In April 2018 the Flagler County School District approved a three-year, $55,000 contract with Social Sentinel, a surveillance company that was to snoop on social media accounts, ostensibly to detect potential violence or self-harm. The district did so despite opposition from students, considerable controversy in the community and skepticism about the snooping system’s effectiveness.
The district had the option to end the contract after one year. In April, it did just that, quietly, and before the end of the school year. Social Sentinel had been ineffective.
“We didn’t think we were getting the results that we were expecting, and there were other avenues coming online with the state,” Jason Wheeler, the district’s chief spokesman, said. Over the course of the year the Social Sentinel system may have triggered “one or two” alerts that may have seemed valid, though one proved to have been a case of mixed identity and was not, in fact, an alert. The second involved a possible (but unverified) case of self-harm. A parent or guardian was notified and counselors followed up, but even then, it’s not clear if something serious took place, or was prevented.
“There was a discussion at the district level about the effectiveness of the dollars being spent on Social Sentinel,” Ryan Diesing, the district’s technology chief, said. “The district felt there were better ways to spend the dollars that were allocated for that project.”
After discussions with the district’s security team (a group of senior administrators), Diesing signed a $3,450 agreement with a 6-year-old company that’s been getting a lot of attention (and contracts) lately: CrisisGo, a computer and app-based crisis management system that essentially brings some of the methods of emergency management divisions down to the level of individual buildings, classrooms, teachers and students, integrating all these levels in such a way that during emergencies large and small–any emergency, not just mass shooters–instant communication is established between the district, principals, and faculty or staff wherever the emergency is taking place, enabling various levels of responses up to and potentially including law enforcement, firefighters and other first-responders.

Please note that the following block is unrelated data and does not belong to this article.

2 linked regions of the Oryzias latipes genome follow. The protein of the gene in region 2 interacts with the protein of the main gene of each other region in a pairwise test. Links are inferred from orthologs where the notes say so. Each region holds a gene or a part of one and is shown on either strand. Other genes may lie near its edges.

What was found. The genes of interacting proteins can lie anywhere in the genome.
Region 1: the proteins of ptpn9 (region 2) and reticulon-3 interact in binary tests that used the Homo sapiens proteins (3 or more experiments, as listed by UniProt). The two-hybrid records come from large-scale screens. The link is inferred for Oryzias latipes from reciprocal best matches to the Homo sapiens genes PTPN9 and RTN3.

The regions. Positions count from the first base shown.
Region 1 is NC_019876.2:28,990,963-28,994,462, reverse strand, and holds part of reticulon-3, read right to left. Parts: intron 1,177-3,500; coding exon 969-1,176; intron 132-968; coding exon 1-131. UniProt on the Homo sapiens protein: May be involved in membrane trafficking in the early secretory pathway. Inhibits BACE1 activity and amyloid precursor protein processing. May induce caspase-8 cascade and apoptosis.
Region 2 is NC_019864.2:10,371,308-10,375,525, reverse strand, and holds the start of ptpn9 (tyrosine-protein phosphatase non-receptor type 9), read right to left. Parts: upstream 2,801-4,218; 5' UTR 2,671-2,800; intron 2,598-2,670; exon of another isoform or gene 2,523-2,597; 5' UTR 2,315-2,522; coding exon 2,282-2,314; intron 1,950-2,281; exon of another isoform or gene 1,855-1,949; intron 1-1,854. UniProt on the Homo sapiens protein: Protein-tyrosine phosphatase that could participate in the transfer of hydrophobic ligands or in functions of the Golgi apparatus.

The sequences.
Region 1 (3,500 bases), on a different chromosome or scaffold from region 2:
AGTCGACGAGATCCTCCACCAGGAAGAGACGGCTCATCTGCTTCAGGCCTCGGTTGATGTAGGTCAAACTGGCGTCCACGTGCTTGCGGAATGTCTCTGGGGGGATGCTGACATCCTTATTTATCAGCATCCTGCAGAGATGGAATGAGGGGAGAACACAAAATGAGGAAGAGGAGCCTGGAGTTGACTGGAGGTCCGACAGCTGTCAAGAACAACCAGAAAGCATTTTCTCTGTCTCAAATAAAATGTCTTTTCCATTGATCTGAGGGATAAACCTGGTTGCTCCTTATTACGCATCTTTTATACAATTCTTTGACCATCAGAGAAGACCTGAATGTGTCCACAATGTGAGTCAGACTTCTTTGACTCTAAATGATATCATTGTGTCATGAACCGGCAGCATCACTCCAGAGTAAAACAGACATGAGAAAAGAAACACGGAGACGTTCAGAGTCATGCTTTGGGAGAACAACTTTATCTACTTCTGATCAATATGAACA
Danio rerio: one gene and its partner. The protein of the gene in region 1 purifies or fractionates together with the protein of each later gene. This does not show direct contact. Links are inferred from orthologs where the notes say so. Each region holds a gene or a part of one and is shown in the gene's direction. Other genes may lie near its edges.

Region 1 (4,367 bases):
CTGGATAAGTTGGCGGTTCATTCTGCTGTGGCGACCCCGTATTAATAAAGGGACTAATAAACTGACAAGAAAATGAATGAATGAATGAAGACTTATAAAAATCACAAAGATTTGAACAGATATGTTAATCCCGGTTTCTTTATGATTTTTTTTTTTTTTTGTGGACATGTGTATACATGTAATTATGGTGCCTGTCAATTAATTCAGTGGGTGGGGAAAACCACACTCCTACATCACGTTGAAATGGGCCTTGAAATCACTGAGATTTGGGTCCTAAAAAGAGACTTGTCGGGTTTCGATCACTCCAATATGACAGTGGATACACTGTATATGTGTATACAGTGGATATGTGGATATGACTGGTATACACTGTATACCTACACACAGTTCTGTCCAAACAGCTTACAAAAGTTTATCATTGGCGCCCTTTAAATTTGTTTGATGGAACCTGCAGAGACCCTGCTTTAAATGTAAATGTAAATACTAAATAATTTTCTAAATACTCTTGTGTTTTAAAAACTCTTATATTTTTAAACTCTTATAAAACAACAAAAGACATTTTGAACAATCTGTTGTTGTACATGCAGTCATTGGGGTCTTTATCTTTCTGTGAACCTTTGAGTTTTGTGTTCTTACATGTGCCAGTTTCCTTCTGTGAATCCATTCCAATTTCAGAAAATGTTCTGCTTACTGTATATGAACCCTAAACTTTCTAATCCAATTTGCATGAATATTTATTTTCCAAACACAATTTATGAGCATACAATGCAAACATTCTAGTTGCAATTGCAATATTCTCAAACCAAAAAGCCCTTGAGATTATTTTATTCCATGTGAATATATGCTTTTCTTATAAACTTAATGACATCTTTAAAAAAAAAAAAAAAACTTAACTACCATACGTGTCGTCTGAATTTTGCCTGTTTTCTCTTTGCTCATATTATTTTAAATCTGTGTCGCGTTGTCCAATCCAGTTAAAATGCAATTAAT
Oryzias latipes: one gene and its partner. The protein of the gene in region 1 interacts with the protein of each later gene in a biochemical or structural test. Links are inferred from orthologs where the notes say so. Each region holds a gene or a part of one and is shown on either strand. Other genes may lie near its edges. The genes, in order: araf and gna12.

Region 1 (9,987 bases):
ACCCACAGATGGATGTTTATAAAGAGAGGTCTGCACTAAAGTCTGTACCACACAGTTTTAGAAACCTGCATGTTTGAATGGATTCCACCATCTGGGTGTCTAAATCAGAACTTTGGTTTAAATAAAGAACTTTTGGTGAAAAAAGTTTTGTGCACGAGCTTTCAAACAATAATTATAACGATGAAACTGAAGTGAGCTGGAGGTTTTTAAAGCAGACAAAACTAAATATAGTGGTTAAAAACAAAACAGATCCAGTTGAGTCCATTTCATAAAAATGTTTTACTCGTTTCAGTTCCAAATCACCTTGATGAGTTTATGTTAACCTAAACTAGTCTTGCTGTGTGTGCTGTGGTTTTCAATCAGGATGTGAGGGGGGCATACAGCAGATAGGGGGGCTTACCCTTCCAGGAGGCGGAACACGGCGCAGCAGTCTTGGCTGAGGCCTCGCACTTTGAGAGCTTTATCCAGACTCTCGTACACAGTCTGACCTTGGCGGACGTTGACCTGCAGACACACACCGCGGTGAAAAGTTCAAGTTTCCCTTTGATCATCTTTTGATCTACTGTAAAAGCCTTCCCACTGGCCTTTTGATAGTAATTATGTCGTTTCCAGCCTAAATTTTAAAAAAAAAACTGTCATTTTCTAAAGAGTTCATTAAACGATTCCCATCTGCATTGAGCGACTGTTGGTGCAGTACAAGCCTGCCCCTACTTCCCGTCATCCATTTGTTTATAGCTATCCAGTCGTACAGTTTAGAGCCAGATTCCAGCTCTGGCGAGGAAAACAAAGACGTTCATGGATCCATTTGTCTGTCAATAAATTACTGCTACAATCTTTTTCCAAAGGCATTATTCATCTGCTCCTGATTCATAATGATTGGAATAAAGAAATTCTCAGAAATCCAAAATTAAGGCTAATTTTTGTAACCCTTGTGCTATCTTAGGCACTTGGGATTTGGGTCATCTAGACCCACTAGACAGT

The system can atomize the emergency response down to knowing exactly who should be in what classroom if an emergency breaks out, and enables the tracking of those in the middle of an emergency, or those who press the panic button that the system enables.
Unlike Social Sentinel, it has nothing to do with overbroad surveillance (or any kind of surveillance) and nothing to do with social media, but it potentially uses all electronic devices within reach of faculty or students to mobilize a network of awareness and facilitate the response. Should it be instituted in all schools, as is the district’s goal by the end of the year, it would cost $1,000 per school, or $10,000 a year–less than the annual cost of Social Sentinel.
For now, the system is being piloted in four schools: Flagler Palm Coast High School, Matanzas High School Buddy Taylor Middle School and Wadsworth Elementary. The principals got an overview over the summer, when CrisisGo was also integrated into Skyward, the district’s computerized data management network that students and faculty access daily, so sign-ons are identical.
The Flagler County School Board got its first overview of CrisisGo Tuesday (it had been scheduled for a July presentation but a CrisisGo official couldn’t make it).
CrisisGo’s David Kavlick and Diesing appeared before the board to describe the central components of the system.
“One thing to keep in mind,” Kavlick said, “so many organizations and everybody right now is looking at the active shooter component. Luckily, that’s not the common reason to use it. We’re involved with fires, we’re involved in chemical spills in chemistry labs, medical emergencies, all those things fall under a crisis situation, not necessarily because someone is entering the building to start shooting.”
Panic alerts may be triggered at the district, school or classroom level, for example, either for a broad emergency (think of a tornado warning) or a localized chemical spill, or a grave medical situation or a fight in a classroom. If an administrator were to issue a school-wide alert, it would go to all employees in the building and may include district officials. Classroom teachers can hit their panic button on a cell phone, a laptop or any device or operating system. “It doesn’t matter what you’re using, it can work on everything,” Kavlick said. The panic situation opens a two-way communication between the teacher and a responder. (It wasn’t made clear who that would be.) At that point, the teacher becomes trackable by GPS, though the tracking ends when the event ends, so there’s no issue of the teacher being surveilled beyond that.